Are there more ruins in the Yorkshire Dales than ever before? Are the traditional stone barns, walls and farm buildings which make the Dales unique gradually disappearing from our precious landscape? Who should be responsible for the upkeep of these iconic Dales features? Will their demise eventually affect tourism and thus local businesses and accommodation providers? Does anyone really care? Those thoughts crossed my mind this week during a short walk on which I came across several run-down buildings. Back home I looked through photos I’d taken over the last 12 months and counted more than 20 shots which included different Dales buildings that had seen better days. I’d not gone out specifically to capture the ruins, nor was my intention to put landowners to shame. I’d merely used the buildings as foregrounds or focal points for the pictures. Some of the buildings were once beautiful structures, architecturally perfect for their settings. They used locally sourced materials and were built by local craftsmen. Agricultural progress and changes have meant that in many cases the original uses for the buildings no longer exist. Many farmers can’t afford to maintain little-used buildings. The National Park’s rigid planning rules allow little by way of development in many cases. And anyway, some are in such out-of-the-way places that changing the use and improvement to modern living standards would be beyond the reach of all but the very richest people. I don’t know what the answer is. But I do know that if nothing is done to stop our heritage from crumbling, the Dales of the future will be far less attractive for residents and visitors. There follows a selection of local Dales buildings captured by me over the last year. I should also say by way of balance that I have seen a few superbly renovated barns on my travels around the dales.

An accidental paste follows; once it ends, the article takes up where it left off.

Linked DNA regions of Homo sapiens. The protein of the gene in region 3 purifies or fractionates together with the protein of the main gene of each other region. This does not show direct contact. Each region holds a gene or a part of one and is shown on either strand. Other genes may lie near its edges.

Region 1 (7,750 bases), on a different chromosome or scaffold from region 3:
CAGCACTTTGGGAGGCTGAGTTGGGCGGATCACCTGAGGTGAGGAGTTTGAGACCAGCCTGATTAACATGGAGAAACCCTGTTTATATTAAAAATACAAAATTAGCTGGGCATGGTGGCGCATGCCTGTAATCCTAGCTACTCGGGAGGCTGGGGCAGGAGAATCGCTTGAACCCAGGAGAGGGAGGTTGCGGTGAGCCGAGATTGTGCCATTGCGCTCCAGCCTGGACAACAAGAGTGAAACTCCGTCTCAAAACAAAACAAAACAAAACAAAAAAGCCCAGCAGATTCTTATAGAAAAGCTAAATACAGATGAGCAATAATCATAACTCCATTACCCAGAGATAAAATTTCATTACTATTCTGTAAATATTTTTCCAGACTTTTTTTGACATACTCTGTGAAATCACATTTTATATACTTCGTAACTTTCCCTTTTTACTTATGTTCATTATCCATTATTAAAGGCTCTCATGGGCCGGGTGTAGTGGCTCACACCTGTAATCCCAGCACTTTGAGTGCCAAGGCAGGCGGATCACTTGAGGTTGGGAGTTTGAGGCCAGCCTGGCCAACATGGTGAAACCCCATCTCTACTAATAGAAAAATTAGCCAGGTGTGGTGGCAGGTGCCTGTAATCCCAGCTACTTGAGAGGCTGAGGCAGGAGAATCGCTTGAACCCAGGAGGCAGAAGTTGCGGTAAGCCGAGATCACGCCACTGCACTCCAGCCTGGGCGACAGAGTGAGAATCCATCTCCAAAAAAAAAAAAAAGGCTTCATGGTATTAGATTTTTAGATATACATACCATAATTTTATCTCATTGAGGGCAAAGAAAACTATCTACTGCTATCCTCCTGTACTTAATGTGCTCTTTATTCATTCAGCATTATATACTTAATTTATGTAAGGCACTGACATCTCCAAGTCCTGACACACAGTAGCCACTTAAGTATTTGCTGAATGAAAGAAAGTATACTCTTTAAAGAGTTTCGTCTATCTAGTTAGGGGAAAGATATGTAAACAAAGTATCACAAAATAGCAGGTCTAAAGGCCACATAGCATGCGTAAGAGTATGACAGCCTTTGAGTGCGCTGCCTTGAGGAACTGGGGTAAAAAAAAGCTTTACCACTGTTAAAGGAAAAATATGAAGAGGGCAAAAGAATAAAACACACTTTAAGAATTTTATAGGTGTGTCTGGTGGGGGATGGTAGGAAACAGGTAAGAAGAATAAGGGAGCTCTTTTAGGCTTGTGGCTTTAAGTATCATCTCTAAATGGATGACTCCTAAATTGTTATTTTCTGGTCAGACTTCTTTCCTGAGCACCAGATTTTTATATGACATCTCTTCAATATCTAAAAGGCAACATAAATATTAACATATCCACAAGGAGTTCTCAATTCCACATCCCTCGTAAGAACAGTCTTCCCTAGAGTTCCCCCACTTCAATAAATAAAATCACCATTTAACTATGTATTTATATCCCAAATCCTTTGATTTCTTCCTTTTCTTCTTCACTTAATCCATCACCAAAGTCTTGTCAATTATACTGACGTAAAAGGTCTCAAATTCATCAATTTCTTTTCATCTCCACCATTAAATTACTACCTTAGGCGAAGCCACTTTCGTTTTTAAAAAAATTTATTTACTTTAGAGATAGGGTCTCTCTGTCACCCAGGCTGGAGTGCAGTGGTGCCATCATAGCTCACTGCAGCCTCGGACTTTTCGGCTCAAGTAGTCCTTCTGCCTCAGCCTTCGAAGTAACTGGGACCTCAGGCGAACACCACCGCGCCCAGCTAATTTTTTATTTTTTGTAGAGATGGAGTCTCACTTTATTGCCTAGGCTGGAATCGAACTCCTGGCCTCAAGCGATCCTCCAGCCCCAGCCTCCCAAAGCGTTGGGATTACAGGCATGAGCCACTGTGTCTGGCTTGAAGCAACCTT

Looking through the Yorkshire photos in my archive I shouldn’t have been surprised over how many shots feature walls and barns. Foregrounds, backgrounds or the main focus of attention, the skill of the stonemason is often on show. Perhaps there’s something in my genetic make-up – for in among my family history of weavers and farmers is also a long line of stonemasons. But I reckon the reason so many pictures include walls and barns is not down to genes or the volume in the area. It’s down to the fact that they look good: photogenic works of art. A perfect subject for that book I’m going to write or that exhibition I’m going to put on but both of which I’ll never get round to.
As mentioned in previous blogs, over my years of tramping the Yorkshire Dales I’ve seen an increasing number of barns being left to decay. I’ve noticed a lot more recently that are missing their stone-slate roofs. The slates are probably the most vital part of the barn – both from a protection point of view and that of value. Traditional slates are sold for large sums. Barns are being robbed of the slates by thieves, or sold by the buildings’ owners, or deliberately removed by farmers and stored elsewhere. I’m surprised it’s being allowed to happen, especially in the Yorkshire Dales National Park, as these crumbling buildings make the place look unloved and uncared for.
The Yorkshire weather’s been playing good cop/bad cop this week. Pea-sized hailstones clattered the car (pic below), and a wild lightning fork struck a nearby field as I drove down the Slaidburn road towards Clapham on Sunday. I’d been up to Bowland Knotts where I witnessed shafts of sunlight shining over Stocks Reservoir and blue sky over the distant South Pennines. The grouse moors all around changed colour like a kaleidescope, while snow remained visible in the crevices of Ingleborough and Penyghent.
Gorse is a feature in this neck of the woods and the bright yellow provided a lovely foreground for the view from a minor road towards both Ingleborough and Penyghent.
Thursday was one of the ‘good-cop’ days. Ribblehead was packed with sightseers and walkers. I headed further up to capture the view around Arten Gill – there’s never a train around when you want one to bring some action into a shot. Plenty of roofless barns to be seen, however, in these parts (see also third pic in blog).